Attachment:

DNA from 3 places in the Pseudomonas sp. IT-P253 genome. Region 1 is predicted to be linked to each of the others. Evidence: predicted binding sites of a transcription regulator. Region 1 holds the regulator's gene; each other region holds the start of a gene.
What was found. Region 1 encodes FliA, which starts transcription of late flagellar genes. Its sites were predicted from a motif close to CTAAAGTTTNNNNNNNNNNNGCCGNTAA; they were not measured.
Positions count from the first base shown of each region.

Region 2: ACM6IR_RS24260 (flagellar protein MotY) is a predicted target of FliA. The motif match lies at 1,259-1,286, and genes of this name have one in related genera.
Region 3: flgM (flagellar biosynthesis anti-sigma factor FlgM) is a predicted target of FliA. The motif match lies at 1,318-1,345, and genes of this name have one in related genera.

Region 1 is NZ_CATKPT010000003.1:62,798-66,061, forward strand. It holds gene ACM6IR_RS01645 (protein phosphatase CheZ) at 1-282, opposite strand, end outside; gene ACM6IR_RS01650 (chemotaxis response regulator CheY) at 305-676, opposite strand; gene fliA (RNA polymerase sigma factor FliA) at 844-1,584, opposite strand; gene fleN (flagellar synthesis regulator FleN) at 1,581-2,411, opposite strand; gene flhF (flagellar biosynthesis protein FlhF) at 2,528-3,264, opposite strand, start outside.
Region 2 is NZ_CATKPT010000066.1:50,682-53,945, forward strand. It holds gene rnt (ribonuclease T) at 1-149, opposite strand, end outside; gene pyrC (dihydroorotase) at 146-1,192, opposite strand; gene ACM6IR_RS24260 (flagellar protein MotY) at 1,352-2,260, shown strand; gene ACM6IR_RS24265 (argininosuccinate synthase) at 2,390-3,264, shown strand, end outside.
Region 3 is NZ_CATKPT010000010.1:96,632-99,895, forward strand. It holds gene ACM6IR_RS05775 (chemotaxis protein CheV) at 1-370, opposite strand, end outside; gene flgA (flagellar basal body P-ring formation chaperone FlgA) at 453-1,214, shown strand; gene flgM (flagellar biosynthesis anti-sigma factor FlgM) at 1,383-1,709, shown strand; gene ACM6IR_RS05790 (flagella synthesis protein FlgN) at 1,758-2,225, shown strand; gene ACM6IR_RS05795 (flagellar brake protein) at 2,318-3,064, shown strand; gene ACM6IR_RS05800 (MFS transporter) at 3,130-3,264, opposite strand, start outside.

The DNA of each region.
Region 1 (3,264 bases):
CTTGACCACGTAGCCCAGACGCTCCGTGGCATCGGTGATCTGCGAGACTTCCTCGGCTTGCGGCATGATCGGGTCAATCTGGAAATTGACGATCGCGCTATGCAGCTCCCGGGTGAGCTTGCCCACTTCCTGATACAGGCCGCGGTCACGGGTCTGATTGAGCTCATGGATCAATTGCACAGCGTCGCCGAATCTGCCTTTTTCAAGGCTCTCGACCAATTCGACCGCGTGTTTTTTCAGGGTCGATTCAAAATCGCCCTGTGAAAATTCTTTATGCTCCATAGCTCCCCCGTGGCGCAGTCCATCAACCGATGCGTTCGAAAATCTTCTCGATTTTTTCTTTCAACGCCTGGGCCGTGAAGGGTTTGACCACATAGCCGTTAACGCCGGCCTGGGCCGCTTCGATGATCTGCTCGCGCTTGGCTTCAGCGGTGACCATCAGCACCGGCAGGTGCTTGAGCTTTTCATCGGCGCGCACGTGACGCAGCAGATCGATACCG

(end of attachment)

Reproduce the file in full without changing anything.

DNA from 3 places in the Pseudomonas sp. IT-P253 genome. Region 1 is predicted to be linked to each of the others. Evidence: predicted binding sites of a transcription regulator. Region 1 holds the regulator's gene; each other region holds the start of a gene.
What was found. Region 1 encodes FliA, which starts transcription of late flagellar genes. Its sites were predicted from a motif close to CTAAAGTTTNNNNNNNNNNNGCCGNTAA; they were not measured.
Positions count from the first base shown of each region.

Region 2: ACM6IR_RS24260 (flagellar protein MotY) is a predicted target of FliA. The motif match lies at 1,259-1,286, and genes of this name have one in related genera.
Region 3: flgM (flagellar biosynthesis anti-sigma factor FlgM) is a predicted target of FliA. The motif match lies at 1,318-1,345, and genes of this name have one in related genera.

Region 1 is NZ_CATKPT010000003.1:62,798-66,061, forward strand. It holds gene ACM6IR_RS01645 (protein phosphatase CheZ) at 1-282, opposite strand, end outside; gene ACM6IR_RS01650 (chemotaxis response regulator CheY) at 305-676, opposite strand; gene fliA (RNA polymerase sigma factor FliA) at 844-1,584, opposite strand; gene fleN (flagellar synthesis regulator FleN) at 1,581-2,411, opposite strand; gene flhF (flagellar biosynthesis protein FlhF) at 2,528-3,264, opposite strand, start outside.
Region 2 is NZ_CATKPT010000066.1:50,682-53,945, forward strand. It holds gene rnt (ribonuclease T) at 1-149, opposite strand, end outside; gene pyrC (dihydroorotase) at 146-1,192, opposite strand; gene ACM6IR_RS24260 (flagellar protein MotY) at 1,352-2,260, shown strand; gene ACM6IR_RS24265 (argininosuccinate synthase) at 2,390-3,264, shown strand, end outside.
Region 3 is NZ_CATKPT010000010.1:96,632-99,895, forward strand. It holds gene ACM6IR_RS05775 (chemotaxis protein CheV) at 1-370, opposite strand, end outside; gene flgA (flagellar basal body P-ring formation chaperone FlgA) at 453-1,214, shown strand; gene flgM (flagellar biosynthesis anti-sigma factor FlgM) at 1,383-1,709, shown strand; gene ACM6IR_RS05790 (flagella synthesis protein FlgN) at 1,758-2,225, shown strand; gene ACM6IR_RS05795 (flagellar brake protein) at 2,318-3,064, shown strand; gene ACM6IR_RS05800 (MFS transporter) at 3,130-3,264, opposite strand, start outside.

The DNA of each region.
Region 1 (3,264 bases):
CTTGACCACGTAGCCCAGACGCTCCGTGGCATCGGTGATCTGCGAGACTTCCTCGGCTTGCGGCATGATCGGGTCAATCTGGAAATTGACGATCGCGCTATGCAGCTCCCGGGTGAGCTTGCCCACTTCCTGATACAGGCCGCGGTCACGGGTCTGATTGAGCTCATGGATCAATTGCACAGCGTCGCCGAATCTGCCTTTTTCAAGGCTCTCGACCAATTCGACCGCGTGTTTTTTCAGGGTCGATTCAAAATCGCCCTGTGAAAATTCTTTATGCTCCATAGCTCCCCCGTGGCGCAGTCCATCAACCGATGCGTTCGAAAATCTTCTCGATTTTTTCTTTCAACGCCTGGGCCGTGAAGGGTTTGACCACATAGCCGTTAACGCCGGCCTGGGCCGCTTCGATGATCTGCTCGCGCTTGGCTTCAGCGGTGACCATCAGCACCGGCAGGTGCTTGAGCTTTTCATCGGCGCGCACGTGACGCAGCAGATCGATACCG